One new field that is a logical branch from the original is anti-forensics. The goal of anti-forensics is to cover the attacker’s steps making it either difficult or impossible to trace the attack back to its source. There are many ways anti-forensics can be employed ranging from simple log file deletion to sophisticated kernel root kits that obfuscate system calls or even return bogus data in response to probes from investigators (Casey, 2006, p. 49). In addition to gathering the log files from a compromised host, Casey brings up the difficult task of locating the source of the attack. If the intrusion is a simple one-time break in to gather data, an attacker may simply use traffic anonymizing services such as Tor as well as using open proxies that may be hosted in other countries. If the attacker plants a root kit or malware on the system for later use or continuous data gathering, a command and control (C&C) network will have to be employed to allow communication between the software and whoever is controlling it. C&C networks can be a source of information to investigators but attackers are all too aware of this. By obfuscating the traffic using time delays and encryption, they can evade detection (p. 50). In addition to obfuscating network traffic, (Bailey, Coleman, & Davidson, 2008) shows how to obfuscate programs during execution. By writing the code in such a way that it changes enough for pattern recognizers to miss it yet still executes the same function, students in the “Defense Against the Dark Arts” class learned how viruses and anti-virus software work (pp. 316-317).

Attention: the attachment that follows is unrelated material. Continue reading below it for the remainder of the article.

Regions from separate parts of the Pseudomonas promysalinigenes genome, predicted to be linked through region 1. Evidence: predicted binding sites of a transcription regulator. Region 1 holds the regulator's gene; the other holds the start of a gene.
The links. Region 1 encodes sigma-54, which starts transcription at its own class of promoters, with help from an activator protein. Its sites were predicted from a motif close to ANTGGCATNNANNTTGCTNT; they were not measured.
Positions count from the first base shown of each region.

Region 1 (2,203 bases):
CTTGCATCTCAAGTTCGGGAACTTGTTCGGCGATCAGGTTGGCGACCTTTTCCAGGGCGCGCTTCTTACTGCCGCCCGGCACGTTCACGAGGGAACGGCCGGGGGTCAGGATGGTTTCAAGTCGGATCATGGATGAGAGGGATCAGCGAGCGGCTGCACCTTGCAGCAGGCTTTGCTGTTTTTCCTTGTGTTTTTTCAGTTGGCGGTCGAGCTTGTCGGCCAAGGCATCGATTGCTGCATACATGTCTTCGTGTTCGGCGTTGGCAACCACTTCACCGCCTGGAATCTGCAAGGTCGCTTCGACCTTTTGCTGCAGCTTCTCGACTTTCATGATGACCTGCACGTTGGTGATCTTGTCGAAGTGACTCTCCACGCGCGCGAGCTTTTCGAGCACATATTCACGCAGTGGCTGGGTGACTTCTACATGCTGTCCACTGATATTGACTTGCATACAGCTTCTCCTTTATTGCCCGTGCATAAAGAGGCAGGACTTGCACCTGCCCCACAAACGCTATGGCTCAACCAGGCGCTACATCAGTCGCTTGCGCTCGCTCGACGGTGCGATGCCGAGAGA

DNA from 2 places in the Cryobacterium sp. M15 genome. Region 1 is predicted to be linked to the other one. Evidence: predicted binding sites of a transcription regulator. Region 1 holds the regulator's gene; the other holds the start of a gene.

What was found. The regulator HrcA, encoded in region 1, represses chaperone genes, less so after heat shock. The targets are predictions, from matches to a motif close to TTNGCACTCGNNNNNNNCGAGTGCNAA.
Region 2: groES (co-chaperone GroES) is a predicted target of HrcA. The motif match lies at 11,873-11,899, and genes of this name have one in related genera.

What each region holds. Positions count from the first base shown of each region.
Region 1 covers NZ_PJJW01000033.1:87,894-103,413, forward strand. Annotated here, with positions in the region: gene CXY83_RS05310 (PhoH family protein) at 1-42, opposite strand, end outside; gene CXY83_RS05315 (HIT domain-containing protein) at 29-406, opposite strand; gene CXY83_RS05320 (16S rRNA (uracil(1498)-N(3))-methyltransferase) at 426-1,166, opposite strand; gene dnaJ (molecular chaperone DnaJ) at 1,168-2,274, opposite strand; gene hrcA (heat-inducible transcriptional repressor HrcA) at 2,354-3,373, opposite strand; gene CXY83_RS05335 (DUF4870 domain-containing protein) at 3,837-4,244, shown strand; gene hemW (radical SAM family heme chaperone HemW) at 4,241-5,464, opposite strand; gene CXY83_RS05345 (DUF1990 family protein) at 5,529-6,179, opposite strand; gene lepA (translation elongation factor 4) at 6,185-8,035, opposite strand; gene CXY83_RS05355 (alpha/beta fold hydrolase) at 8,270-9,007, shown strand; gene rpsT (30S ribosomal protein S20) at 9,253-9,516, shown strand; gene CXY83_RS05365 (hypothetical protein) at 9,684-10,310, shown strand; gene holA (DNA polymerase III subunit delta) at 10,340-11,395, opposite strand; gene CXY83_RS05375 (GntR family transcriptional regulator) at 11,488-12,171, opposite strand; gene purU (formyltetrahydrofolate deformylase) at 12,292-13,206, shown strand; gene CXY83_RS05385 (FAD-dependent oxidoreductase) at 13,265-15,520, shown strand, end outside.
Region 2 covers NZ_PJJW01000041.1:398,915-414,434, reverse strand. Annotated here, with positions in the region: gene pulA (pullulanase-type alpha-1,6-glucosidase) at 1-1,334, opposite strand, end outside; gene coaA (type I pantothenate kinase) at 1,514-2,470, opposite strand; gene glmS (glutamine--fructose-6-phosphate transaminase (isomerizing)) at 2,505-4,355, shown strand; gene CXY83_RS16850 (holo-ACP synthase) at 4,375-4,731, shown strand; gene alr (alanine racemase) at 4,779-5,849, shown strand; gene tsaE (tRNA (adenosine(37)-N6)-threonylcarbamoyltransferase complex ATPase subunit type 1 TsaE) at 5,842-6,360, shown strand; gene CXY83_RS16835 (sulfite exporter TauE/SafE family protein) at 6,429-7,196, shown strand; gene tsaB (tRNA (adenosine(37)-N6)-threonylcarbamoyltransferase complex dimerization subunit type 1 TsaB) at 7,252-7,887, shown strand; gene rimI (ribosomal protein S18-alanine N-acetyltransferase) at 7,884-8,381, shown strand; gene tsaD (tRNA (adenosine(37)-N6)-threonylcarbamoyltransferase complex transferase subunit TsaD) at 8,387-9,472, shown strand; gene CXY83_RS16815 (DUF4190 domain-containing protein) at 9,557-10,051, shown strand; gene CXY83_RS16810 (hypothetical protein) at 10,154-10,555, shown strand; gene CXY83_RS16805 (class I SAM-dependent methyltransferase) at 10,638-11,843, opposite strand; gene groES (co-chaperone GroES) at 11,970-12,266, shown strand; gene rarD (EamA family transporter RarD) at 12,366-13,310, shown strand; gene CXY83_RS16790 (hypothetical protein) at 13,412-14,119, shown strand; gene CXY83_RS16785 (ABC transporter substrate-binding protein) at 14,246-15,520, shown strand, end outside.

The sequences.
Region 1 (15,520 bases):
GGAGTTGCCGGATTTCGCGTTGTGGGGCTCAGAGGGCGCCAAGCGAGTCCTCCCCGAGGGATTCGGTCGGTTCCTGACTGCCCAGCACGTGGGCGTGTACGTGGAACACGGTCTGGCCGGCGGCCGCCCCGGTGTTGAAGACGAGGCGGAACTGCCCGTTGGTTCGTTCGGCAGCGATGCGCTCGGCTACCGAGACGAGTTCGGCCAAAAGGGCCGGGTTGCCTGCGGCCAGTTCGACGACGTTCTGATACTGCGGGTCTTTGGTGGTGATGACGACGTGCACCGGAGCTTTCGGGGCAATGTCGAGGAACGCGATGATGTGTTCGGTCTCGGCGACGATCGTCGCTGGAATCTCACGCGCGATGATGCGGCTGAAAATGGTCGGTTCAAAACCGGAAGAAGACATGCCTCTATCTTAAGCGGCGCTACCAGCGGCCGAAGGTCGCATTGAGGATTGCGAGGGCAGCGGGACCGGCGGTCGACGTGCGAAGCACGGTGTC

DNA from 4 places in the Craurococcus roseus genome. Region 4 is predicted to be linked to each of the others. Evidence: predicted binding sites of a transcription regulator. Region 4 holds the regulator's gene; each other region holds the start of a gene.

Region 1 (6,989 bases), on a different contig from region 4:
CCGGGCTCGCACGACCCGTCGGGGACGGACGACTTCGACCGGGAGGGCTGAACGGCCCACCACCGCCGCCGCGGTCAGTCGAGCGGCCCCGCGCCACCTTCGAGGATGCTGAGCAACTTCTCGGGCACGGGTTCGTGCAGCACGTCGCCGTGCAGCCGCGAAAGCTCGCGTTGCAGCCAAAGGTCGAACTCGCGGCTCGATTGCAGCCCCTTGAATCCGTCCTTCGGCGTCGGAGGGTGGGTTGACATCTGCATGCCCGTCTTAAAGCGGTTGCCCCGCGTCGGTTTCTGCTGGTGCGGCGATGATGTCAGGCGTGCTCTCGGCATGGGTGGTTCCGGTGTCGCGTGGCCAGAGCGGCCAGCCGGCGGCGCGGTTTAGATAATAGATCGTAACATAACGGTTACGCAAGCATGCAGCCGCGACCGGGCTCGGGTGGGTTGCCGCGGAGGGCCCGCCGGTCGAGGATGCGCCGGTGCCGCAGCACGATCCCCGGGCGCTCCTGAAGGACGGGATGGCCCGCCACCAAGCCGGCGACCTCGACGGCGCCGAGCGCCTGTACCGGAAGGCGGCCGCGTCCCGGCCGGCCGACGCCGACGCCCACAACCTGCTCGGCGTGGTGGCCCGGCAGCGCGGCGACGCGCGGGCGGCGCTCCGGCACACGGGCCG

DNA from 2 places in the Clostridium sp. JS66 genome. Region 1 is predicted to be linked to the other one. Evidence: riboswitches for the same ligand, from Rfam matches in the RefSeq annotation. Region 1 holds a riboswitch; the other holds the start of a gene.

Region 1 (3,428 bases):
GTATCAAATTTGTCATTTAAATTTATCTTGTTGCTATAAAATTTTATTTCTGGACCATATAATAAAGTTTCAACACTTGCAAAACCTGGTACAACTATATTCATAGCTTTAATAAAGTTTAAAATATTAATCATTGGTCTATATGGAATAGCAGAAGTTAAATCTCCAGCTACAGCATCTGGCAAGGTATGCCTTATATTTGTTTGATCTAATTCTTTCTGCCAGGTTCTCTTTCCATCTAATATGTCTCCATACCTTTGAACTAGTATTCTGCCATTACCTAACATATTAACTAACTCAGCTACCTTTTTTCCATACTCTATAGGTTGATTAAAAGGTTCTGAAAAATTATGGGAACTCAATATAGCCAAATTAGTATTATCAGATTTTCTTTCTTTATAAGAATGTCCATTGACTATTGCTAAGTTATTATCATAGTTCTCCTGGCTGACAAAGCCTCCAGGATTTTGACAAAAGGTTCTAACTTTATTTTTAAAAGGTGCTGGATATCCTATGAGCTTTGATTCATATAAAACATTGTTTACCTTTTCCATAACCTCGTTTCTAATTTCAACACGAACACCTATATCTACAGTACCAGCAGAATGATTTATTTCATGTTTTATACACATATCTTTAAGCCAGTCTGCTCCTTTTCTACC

“Defense Against the Dark Arts” echoed a paper we previously read in lab five, “Viruses 101” (Aycock & Barker, 2005). One item that appeared to be missing from (Bailey et al., 2008) that was a major focus of “Viruses 101” was any mention of objections from the teaching institutions where the class was taught because of ethics issues. While they did show that ethics was part of the first week of materials (p. 316), no other mention was made of the topic. Though this is likely due to differing audiences for the topics, it’s surprising that “Defense Against the Dark Arts” was taught in two different institutions with no mention of objections by the administration. (Holland-Minkley, 2006) was another paper that mentioned the ethical issues surrounding a “cyber attack” class though the focus of that paper was the outcomes of general user awareness of computer security topics.